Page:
Watch – Measles in Brazil

Warning – Level 3, Avoid Nonessential Travel

Alert – Level 2, Practice Enhanced Precautions

Watch – Level 1, Practice Usual Precautions

What is measles?

Measles in BrazilMeasles is a disease that can lead to serious complications, such as pneumonia (infection of the lungs), and even death. It is caused by a highly-contagious virus that is spread through the air by breathing, coughing, or sneezing. Signs and symptoms of measles include rash, high fever, and a cough, runny nose, or red, watery eyes.

Key Points

    • There is an outbreak of measles in Brazil.


    • Travelers to Brazil, and the state of Amazonas in particular, should make sure they are vaccinated against measles with the MMR (measles, mumps, and rubella) vaccine before travel.


What is the current situation?

As of August 4, 2018, health officials in Brazil have reported over 5,000 cases of measles, of which more than 1,000 are confirmed. The majority of cases continue to be reported in the states of Amazonas and Roraima. In Amazonas State, all reported cases are Brazilian nationals and over 1,800 cases were reported in children less than 9 years old.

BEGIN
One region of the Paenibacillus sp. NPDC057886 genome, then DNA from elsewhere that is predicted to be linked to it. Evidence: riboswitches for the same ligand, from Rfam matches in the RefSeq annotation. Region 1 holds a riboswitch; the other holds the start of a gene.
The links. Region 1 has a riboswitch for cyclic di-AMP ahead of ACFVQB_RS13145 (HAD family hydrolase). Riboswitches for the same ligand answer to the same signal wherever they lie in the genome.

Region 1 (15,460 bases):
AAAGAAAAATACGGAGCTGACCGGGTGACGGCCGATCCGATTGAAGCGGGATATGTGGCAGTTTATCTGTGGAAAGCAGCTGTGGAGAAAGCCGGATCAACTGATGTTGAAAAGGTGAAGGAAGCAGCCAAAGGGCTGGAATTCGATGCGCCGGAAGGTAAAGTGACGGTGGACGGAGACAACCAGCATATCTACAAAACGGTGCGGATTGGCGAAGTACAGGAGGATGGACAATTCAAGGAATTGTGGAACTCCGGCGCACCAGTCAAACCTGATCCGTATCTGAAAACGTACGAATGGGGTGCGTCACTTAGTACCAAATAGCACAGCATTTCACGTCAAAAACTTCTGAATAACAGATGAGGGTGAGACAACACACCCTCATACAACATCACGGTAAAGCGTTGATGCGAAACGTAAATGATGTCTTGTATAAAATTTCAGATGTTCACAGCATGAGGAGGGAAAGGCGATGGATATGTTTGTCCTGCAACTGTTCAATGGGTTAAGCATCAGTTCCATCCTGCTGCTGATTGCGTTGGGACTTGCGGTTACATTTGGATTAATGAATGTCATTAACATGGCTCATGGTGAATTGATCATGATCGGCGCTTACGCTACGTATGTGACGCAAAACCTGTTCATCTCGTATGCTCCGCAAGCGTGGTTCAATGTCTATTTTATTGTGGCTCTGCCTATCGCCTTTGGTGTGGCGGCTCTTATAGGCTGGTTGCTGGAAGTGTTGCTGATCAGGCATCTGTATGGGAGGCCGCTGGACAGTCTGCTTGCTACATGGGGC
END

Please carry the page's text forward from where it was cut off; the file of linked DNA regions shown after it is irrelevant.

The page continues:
What can travelers do to protect themselves?

    1. Make sure you are fully vaccinated or otherwise protected against measles.*


    1. People who cannot show that they were vaccinated or are otherwise protected against measles should get vaccinated before leaving the United States:
        • Infants (6 through 11 months of age) should have 1 dose of MMR vaccine.


        • Adults and children over 1 year of age should have 2 doses of MMR vaccine separated by at least 28 days.



    1. Avoid contact with people who are sick.


Learn more about preventing measles and what to do if you think you have it on the measles page for travelers.

What can clinicians do?


    • Keep measles in mind when treating patients with fever and rash, especially if the patient has recently traveled internationally.


Traveler Information

Clinician Information

*Those who are otherwise protected include people who were born before 1957 and those who have been tested and have confirmed immunity. Talk to a doctor to see if this applies to you.

via CDC Travelers’ Health

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More information:

Measles | Home | Rubeola | CDC

Measles is a highly contagious virus that starts with fever, runny nose, cough, red eyes, and sore throat, followed by a rash that spreads all over the body.

Measles - Wikipedia

Measles is a highly contagious infectious disease caused by the measles virus. Symptoms usually develop 10–12 days after exposure to an infected person and last 7–10 days.

Measles | About Measles | CDC

Learn about measles, a contagious virus, including its history, signs and symptoms, transmissions, complications and more.

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